The length was fitting. As bassist Christian McBride (who was playing alongside Hargrove at that Vanguard debut almost 30 years ago) noted in his opening speech, one thing that never changed about Hargrove was his energy for the music. Even as his health faltered, on any given night Hargrove could be found at Smalls Jazz Club in Greenwich Village for the 1:00 a.m. jam sessions; alongside jazz students and seasoned pros alike, he just wanted to keep playing. “It was almost unparalleled,” said McBride. “He could literally play all night.”
In that way, it made sense that the audience -- mostly composed of friends, family, and Hargrove’s musical community, if the easy banter and inside jokes were any indication -- didn’t want the music to stop. The Roy Hargrove Big Band started off the evening with arrangements from their 2009 album Emergence. Three songs in, there had already been seven trumpet solos, a number that would seem to multiply exponentially over the course of the night. Yet, as beautiful and chops-busting and evocative as they all were, it was hard not to hear them and think what it would mean to hear Hargrove play those songs he loved so much one more time.
The mood was light, though: Hargrove’s light, sweet arrangement of “September In The Rain” had a couple dancing in the aisles. When trumpet player Theo Croker started a scatting call-and-response -- the same one Hargrove does on the record -- it seemed like the entire theater joined in.
A quintet featuring Hargrove band alumni Karriem Riggins, Jon Batiste, Antonio Hart, Freddie Hendrix and McBride followed, offering the sleek contemporary jazz Hargrove made during his rise as a bandleader. Both Riggins and Batiste have since become better known outside of jazz -- Riggins for his pop collaborations, and Batiste as the musical director for The Late Show With Stephen Colbert -- and it was truly refreshing to see them swing.
One of the evening’s high points followed, as an ensemble of living legends took the stage. Though getting onstage was something of a process for them, once pianist George Cables, bassist Ray Drummond, drummer Jimmy Cobb, and saxophonist Gary Bartz got there, keeping up with the younger cats proved no trouble at all. Dee Dee Bridgewater joined the group to perform Horace Silver’s serene “Peace,” first recalling a concert in Paris where she’d performed the tune with Hargrove.
The quintets and big bands kept coming, showing the sheer breadth of Hargrove’s musical impact -- the number of artists touched by what McBride called Hargrove’s “unusual musical wisdom.”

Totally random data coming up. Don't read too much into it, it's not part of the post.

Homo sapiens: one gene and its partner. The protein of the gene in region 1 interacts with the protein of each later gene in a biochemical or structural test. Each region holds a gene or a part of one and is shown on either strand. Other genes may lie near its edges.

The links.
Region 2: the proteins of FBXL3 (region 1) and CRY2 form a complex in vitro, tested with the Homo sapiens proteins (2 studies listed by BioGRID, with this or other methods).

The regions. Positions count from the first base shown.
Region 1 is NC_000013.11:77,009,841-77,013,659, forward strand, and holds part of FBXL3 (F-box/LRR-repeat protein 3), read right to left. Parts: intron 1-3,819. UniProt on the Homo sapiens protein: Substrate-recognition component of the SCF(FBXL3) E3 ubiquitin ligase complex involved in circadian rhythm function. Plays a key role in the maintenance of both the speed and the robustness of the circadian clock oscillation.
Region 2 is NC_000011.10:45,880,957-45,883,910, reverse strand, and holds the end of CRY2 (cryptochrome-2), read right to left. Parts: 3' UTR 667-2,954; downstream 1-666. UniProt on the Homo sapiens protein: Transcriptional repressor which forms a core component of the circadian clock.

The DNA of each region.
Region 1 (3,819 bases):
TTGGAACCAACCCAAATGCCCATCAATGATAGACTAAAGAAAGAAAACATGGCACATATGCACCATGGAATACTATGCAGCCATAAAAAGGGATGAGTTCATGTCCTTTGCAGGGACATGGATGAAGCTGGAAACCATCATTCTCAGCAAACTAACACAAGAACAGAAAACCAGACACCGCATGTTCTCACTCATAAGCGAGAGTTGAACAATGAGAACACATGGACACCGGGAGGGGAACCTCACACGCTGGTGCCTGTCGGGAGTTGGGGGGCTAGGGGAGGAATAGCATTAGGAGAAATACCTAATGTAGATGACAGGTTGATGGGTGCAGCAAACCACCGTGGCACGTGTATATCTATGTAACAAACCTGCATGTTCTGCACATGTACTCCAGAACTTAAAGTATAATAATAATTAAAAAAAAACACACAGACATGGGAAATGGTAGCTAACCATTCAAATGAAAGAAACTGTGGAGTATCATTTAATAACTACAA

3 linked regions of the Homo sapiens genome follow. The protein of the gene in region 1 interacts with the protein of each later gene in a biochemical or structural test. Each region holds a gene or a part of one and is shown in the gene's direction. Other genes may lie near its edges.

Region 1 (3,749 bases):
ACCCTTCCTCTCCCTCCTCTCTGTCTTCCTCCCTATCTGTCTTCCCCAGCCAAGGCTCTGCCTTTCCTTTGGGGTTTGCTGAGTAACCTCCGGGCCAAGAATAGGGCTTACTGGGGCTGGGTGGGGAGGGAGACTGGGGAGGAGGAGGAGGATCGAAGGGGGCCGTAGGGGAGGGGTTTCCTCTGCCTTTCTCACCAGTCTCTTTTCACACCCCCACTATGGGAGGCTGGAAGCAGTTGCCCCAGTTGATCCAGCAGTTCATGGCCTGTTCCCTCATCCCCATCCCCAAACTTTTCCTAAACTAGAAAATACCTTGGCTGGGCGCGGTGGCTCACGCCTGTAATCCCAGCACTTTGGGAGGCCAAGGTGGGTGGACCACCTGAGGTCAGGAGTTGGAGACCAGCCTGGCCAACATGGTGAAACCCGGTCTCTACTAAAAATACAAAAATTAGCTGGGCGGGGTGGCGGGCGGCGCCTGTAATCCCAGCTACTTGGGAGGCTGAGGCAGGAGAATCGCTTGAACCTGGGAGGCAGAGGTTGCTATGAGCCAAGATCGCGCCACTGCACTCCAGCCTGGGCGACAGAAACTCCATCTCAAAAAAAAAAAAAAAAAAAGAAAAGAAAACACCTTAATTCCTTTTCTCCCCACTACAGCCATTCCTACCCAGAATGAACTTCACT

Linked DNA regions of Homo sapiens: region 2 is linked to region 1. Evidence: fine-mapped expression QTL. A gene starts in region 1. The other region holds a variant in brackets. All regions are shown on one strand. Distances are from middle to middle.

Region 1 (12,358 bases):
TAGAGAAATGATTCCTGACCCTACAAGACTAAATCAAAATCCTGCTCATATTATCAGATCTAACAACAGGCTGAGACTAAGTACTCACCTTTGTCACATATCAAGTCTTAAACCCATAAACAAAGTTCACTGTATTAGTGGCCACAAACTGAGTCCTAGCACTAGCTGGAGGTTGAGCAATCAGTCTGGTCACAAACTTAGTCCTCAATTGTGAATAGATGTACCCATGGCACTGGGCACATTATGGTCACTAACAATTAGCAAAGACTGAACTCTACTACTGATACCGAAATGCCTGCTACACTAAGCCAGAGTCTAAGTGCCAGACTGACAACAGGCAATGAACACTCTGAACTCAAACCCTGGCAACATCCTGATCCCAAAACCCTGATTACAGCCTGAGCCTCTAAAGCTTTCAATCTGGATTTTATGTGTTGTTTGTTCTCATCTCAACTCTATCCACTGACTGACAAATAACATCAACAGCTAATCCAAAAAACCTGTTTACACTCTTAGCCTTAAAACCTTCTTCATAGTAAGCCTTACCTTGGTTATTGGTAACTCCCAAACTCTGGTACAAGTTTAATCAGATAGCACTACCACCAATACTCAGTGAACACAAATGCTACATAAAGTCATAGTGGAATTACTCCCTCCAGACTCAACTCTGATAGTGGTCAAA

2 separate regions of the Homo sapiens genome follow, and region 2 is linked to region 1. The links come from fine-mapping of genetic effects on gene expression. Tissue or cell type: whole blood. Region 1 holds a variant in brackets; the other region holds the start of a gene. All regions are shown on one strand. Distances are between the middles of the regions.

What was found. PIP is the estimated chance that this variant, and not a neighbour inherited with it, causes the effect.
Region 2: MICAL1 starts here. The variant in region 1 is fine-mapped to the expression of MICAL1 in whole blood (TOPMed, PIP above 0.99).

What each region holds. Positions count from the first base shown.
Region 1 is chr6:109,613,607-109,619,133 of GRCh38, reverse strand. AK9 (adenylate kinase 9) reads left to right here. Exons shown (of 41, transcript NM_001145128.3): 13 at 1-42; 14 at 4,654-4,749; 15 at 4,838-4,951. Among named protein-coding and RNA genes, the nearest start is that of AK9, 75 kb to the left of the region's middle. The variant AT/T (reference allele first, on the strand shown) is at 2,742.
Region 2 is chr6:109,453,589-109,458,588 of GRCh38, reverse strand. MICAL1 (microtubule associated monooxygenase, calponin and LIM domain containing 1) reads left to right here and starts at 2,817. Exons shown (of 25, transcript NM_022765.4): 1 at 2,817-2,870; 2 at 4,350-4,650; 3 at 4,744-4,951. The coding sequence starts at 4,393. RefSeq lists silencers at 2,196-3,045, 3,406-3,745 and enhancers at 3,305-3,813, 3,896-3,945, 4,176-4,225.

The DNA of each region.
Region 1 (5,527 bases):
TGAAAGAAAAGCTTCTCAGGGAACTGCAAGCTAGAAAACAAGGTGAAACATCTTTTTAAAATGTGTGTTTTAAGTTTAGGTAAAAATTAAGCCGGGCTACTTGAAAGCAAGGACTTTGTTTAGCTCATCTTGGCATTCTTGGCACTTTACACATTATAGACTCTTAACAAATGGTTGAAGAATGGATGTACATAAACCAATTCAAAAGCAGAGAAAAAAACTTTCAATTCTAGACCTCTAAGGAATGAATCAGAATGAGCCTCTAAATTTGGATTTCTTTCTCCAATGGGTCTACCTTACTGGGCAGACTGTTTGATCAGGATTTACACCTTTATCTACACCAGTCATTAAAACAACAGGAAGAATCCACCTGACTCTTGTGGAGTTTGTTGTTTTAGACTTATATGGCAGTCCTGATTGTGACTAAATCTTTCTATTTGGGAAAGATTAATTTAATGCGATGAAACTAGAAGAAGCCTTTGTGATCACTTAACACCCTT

Two performances in particular channeled his musical extremes. Hargrove’s singular talent for ballads is well-documented, and it’s hard to imagine a better person to pay tribute to that side of his musical personality than Norah Jones, who also attended Booker T. Washington High School for the Performing and Visual Arts in Dallas. “He was the pride of our school -- we were all in awe of him,” she said as she sat at the piano. “This song was written in 1938, but I learned it in high school, listening to Roy on my CD player.” Then she played a perfect, understated rendition of “The Nearness of You,” which appears on Hargrove’s 1995 album Family.
In stark contrast, the evening’s upbeat conclusion drew on Hargrove’s love of deep grooves and classic funk with a reunion of the RH Factor, his genre-fusing band that connected jazz with the work he’d done alongside neosoul artists like Erykah Badu, D’Angelo and Common.
“I didn’t know jazz musicians could be that young and be that fresh,” the rapper explained of first meeting Hargrove before kicking off a brief freestyle atop the band’s jubilant playing. The bass rumbled through the otherwise fairly staid Rose Theater as the robust ensemble performed a number of songs from their 2003 album Hard Groove; singers Stephanie McKay and Renee Neufville brought down the house with stunning takes on “Forget Regret” and “Juicy,” respectively. It was an excellent reminder of just how vital Hargrove was to generating the jazz/R&B/hip-hop fusion that’s currently in vogue.
The RH Factor closed the night with “Crazy Race,” a gloriously organic 21st century update on classic collective improvisation, centered on a call to action that feels even more urgent without Roy among us: “We’re ‘bout to get up on this thing, the time is now -- what you waiting for? It's time for you to get up and show the world what we have in store.”